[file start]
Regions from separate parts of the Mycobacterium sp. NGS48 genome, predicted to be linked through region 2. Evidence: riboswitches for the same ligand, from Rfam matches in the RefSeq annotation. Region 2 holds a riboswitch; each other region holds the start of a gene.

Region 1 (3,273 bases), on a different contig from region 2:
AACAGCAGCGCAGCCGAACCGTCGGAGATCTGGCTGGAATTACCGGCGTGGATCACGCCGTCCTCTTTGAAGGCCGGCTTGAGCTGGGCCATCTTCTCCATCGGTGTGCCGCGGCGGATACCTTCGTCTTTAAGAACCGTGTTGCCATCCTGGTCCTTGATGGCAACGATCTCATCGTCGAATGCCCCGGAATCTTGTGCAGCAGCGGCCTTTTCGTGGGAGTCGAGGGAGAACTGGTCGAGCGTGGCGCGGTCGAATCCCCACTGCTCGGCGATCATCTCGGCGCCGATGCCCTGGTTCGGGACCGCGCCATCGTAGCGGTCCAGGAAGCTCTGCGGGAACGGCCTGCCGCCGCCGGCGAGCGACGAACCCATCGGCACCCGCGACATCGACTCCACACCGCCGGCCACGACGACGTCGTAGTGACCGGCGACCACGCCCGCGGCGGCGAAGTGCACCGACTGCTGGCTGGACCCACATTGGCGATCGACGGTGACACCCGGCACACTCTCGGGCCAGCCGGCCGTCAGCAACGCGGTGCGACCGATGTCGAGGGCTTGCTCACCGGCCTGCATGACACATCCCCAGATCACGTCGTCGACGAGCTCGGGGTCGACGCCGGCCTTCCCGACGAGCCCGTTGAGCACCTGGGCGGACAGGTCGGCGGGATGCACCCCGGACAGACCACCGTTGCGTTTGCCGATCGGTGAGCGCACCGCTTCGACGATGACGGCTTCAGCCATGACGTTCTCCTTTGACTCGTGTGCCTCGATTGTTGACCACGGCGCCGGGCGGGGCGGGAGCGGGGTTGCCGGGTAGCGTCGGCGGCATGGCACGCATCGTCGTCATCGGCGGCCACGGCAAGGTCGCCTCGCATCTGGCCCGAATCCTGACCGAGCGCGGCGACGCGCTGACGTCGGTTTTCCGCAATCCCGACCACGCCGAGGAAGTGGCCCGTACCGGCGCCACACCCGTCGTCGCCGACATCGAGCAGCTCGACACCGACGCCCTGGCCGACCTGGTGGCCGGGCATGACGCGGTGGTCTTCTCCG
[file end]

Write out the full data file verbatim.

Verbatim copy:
Regions from separate parts of the Mycobacterium sp. NGS48 genome, predicted to be linked through region 2. Evidence: riboswitches for the same ligand, from Rfam matches in the RefSeq annotation. Region 2 holds a riboswitch; each other region holds the start of a gene.

Region 1 (3,273 bases), on a different contig from region 2:
AACAGCAGCGCAGCCGAACCGTCGGAGATCTGGCTGGAATTACCGGCGTGGATCACGCCGTCCTCTTTGAAGGCCGGCTTGAGCTGGGCCATCTTCTCCATCGGTGTGCCGCGGCGGATACCTTCGTCTTTAAGAACCGTGTTGCCATCCTGGTCCTTGATGGCAACGATCTCATCGTCGAATGCCCCGGAATCTTGTGCAGCAGCGGCCTTTTCGTGGGAGTCGAGGGAGAACTGGTCGAGCGTGGCGCGGTCGAATCCCCACTGCTCGGCGATCATCTCGGCGCCGATGCCCTGGTTCGGGACCGCGCCATCGTAGCGGTCCAGGAAGCTCTGCGGGAACGGCCTGCCGCCGCCGGCGAGCGACGAACCCATCGGCACCCGCGACATCGACTCCACACCGCCGGCCACGACGACGTCGTAGTGACCGGCGACCACGCCCGCGGCGGCGAAGTGCACCGACTGCTGGCTGGACCCACATTGGCGATCGACGGTGACACCCGGCACACTCTCGGGCCAGCCGGCCGTCAGCAACGCGGTGCGACCGATGTCGAGGGCTTGCTCACCGGCCTGCATGACACATCCCCAGATCACGTCGTCGACGAGCTCGGGGTCGACGCCGGCCTTCCCGACGAGCCCGTTGAGCACCTGGGCGGACAGGTCGGCGGGATGCACCCCGGACAGACCACCGTTGCGTTTGCCGATCGGTGAGCGCACCGCTTCGACGATGACGGCTTCAGCCATGACGTTCTCCTTTGACTCGTGTGCCTCGATTGTTGACCACGGCGCCGGGCGGGGCGGGAGCGGGGTTGCCGGGTAGCGTCGGCGGCATGGCACGCATCGTCGTCATCGGCGGCCACGGCAAGGTCGCCTCGCATCTGGCCCGAATCCTGACCGAGCGCGGCGACGCGCTGACGTCGGTTTTCCGCAATCCCGACCACGCCGAGGAAGTGGCCCGTACCGGCGCCACACCCGTCGTCGCCGACATCGAGCAGCTCGACACCGACGCCCTGGCCGACCTGGTGGCCGGGCATGACGCGGTGGTCTTCTCCG